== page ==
If Jack Kerouac had had a sense of humor, he’d have left Dean Moriarty in the drunk tank and hit the road with Kraft’s irresistible alter ego Peter Leroy.
This deliciously engaging trip of a book continues the whopper of a story begun with Taking Off (2006). That was the account of Babbington, Long Island’s own Tom Swift: 14-year-old Peter, as he attempted to “pilot” his homemade “aerocycle,” The Spirit of Babbington, all the way to New Mexico (albeit mostly via “taxiing” just above the ground). In this sequel, set at the time of the original “flight” and 40-some years later, Kraft offers two richly entertaining, if unequally brilliant, juxtaposed narratives. One details the adolescent’s cross-country adventure, during which Peter fends off cops who suspect he’s a Martian, falls for one buxom blonde waitress after another, enjoys aid and comfort proffered by his soul mates the MDMC (Muddleheaded Dreamers’ Motorcycle Club) and holds fervent conversations with Spirit (i.e., the soul of his jerrybuilt conveyance). Alas, Spirit is no match for the older Peter’s splendid spouse Albertine, who accompanies and leads him by the nose everywhere, radiating a no-nonsense attitude that makes us think of Myrna Loy, Kate Hepburn and a kinder, gentler Dorothy Parker. Only Peter the elder and Albertine—who are retracing his young self’s adventurous path—would stumble upon one town that worships marshmallows and another that calls itself a museum and charges admission to enter city limits, as well as check into a motel just behind a couple who identify themselves as Bonnie Parker and Clyde Barrow. Attempting a structural analysis of this sublime tomfoolery would turn your brain to fettuccini, but who cares? As its brilliant final page demonstrates, it really is the journey, not the arrival, that matters.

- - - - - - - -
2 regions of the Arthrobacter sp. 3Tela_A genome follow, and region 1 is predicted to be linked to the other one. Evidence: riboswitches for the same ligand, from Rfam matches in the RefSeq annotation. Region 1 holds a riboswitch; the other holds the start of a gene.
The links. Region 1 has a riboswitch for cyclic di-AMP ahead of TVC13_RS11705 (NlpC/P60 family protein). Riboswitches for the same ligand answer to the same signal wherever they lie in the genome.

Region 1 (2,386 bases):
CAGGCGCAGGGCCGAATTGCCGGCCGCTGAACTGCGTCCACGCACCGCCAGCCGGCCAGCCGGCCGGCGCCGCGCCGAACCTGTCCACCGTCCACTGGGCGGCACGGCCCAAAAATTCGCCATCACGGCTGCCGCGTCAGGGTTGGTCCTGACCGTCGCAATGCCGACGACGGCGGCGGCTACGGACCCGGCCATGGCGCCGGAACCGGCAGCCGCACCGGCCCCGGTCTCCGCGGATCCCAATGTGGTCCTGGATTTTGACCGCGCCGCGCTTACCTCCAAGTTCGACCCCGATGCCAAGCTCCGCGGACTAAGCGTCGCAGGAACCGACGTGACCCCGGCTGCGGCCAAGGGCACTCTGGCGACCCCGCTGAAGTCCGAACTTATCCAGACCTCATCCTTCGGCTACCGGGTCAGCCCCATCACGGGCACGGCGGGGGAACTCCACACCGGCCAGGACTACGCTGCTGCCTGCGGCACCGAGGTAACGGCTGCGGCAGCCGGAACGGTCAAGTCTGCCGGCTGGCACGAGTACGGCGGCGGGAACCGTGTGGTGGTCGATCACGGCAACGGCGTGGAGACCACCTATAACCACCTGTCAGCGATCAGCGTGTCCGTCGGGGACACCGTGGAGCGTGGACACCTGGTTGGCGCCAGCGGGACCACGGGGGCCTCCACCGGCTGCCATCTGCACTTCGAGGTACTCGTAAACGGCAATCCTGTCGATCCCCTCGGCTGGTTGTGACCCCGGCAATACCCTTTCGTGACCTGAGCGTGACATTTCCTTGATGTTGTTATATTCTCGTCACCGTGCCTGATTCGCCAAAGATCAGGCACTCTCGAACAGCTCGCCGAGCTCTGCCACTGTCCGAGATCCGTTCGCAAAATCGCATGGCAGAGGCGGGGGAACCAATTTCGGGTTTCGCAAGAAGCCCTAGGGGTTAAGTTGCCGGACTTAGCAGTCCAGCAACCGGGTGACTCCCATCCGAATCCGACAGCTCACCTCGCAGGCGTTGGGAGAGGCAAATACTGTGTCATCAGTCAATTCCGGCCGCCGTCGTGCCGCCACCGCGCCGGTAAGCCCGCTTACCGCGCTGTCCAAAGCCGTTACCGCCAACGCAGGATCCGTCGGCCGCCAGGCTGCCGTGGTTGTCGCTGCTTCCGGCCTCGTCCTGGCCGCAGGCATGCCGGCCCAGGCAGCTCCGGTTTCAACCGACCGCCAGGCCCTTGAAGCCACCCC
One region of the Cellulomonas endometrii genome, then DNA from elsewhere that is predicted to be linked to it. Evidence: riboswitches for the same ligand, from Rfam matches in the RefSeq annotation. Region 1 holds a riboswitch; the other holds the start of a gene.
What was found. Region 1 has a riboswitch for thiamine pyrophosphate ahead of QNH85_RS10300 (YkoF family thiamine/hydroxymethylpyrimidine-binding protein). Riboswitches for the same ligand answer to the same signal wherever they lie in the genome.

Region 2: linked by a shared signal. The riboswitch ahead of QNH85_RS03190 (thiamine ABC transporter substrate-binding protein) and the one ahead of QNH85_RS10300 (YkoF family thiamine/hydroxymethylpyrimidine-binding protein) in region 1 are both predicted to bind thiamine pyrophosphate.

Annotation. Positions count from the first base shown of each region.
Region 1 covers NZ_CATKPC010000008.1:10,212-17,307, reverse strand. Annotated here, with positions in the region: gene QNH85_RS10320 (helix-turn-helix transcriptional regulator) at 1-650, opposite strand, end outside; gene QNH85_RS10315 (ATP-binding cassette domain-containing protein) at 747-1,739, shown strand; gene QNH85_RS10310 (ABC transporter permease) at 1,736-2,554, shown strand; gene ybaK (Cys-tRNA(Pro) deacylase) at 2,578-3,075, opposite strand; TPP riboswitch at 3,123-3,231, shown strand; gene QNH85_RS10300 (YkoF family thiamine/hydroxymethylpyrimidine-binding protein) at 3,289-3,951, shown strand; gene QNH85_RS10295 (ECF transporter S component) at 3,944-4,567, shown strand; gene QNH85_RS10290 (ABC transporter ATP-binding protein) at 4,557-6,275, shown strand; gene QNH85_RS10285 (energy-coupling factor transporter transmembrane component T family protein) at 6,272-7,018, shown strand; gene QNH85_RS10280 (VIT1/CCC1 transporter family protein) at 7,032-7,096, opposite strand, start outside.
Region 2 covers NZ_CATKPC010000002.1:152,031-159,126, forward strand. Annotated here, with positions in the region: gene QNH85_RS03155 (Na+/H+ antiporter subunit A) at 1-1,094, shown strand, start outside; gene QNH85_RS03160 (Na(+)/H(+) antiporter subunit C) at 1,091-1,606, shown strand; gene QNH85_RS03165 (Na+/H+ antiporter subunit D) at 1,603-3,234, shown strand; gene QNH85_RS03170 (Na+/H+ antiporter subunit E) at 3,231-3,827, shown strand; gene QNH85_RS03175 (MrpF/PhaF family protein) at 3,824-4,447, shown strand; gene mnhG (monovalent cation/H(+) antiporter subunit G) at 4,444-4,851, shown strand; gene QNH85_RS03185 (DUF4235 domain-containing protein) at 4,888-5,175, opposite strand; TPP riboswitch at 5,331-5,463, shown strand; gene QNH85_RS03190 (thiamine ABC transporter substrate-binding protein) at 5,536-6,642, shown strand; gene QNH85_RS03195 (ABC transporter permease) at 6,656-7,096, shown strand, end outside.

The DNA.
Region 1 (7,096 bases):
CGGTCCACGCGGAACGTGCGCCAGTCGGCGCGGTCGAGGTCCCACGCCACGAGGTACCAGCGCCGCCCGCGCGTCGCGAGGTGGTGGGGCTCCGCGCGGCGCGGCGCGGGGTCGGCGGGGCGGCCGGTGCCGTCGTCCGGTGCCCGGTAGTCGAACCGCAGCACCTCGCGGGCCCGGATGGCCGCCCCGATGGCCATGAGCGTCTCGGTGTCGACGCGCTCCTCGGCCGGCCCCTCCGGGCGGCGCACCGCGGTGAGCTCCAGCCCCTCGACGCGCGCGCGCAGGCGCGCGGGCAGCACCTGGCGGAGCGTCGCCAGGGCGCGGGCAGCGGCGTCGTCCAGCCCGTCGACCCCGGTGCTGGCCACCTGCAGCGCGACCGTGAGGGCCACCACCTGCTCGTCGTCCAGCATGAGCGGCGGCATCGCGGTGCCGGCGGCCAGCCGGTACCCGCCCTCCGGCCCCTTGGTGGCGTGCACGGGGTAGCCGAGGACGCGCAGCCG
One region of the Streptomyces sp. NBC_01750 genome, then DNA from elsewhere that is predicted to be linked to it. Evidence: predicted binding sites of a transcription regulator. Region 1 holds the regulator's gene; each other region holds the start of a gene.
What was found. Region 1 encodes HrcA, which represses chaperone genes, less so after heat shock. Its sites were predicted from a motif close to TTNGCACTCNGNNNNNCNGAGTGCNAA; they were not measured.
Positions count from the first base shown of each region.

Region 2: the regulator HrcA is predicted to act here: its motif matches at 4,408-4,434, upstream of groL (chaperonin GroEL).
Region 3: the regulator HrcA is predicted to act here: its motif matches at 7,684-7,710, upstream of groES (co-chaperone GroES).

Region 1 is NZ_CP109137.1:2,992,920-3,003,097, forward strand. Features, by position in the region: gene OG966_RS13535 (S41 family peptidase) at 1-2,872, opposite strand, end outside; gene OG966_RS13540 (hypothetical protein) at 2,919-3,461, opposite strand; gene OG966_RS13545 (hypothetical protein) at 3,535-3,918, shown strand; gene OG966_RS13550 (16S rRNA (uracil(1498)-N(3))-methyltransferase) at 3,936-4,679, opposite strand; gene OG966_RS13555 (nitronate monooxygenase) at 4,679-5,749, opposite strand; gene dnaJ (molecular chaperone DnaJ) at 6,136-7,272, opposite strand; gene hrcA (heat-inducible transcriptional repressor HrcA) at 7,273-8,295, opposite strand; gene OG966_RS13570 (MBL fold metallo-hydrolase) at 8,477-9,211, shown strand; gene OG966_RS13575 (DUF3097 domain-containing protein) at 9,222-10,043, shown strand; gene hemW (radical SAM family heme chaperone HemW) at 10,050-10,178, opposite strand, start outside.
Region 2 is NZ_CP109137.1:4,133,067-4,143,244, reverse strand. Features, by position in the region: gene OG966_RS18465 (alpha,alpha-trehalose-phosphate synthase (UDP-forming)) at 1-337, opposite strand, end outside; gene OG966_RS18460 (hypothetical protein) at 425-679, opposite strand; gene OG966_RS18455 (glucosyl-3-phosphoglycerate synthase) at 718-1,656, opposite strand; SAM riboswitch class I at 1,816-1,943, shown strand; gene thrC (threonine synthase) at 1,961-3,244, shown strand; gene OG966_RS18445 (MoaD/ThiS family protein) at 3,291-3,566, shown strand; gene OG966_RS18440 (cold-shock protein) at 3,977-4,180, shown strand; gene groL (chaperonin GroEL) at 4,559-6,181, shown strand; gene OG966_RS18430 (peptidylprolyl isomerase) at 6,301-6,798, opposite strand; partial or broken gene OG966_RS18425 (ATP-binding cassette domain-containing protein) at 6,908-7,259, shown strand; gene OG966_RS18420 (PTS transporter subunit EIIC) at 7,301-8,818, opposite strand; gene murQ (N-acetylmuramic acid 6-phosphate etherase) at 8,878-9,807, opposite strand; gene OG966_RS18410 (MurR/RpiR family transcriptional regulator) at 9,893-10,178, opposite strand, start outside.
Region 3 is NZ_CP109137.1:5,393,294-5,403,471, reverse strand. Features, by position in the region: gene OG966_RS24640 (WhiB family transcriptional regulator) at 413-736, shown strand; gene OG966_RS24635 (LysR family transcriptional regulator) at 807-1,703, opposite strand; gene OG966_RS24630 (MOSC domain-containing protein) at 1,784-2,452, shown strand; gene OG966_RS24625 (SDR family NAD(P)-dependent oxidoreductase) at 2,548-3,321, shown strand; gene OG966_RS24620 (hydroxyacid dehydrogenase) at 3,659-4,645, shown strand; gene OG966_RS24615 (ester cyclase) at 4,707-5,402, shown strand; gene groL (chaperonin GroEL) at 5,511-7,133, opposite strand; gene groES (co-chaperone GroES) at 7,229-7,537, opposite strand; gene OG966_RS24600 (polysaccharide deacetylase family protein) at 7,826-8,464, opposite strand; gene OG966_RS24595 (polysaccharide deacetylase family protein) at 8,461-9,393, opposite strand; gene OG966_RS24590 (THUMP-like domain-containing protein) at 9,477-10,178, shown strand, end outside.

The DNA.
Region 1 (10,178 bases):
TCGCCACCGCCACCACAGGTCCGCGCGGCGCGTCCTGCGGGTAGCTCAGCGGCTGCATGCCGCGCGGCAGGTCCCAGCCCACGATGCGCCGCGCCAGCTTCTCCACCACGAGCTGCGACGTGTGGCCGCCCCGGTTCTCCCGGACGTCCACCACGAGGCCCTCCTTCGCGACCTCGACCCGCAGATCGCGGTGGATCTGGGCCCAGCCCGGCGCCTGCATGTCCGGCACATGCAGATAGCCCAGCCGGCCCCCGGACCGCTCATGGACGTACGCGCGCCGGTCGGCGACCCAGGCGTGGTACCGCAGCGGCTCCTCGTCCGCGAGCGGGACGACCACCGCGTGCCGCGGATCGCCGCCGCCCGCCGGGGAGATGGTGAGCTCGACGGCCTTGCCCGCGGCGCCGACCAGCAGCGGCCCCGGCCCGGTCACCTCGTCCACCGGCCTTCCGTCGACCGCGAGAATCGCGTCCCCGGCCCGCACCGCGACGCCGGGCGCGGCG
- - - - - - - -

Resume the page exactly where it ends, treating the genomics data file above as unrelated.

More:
“The world owes a lot to muddleheaded dreamers,” we’re assured. Yes, but nowhere near as much as rib-tickled readers owe to the indispensable Kraft.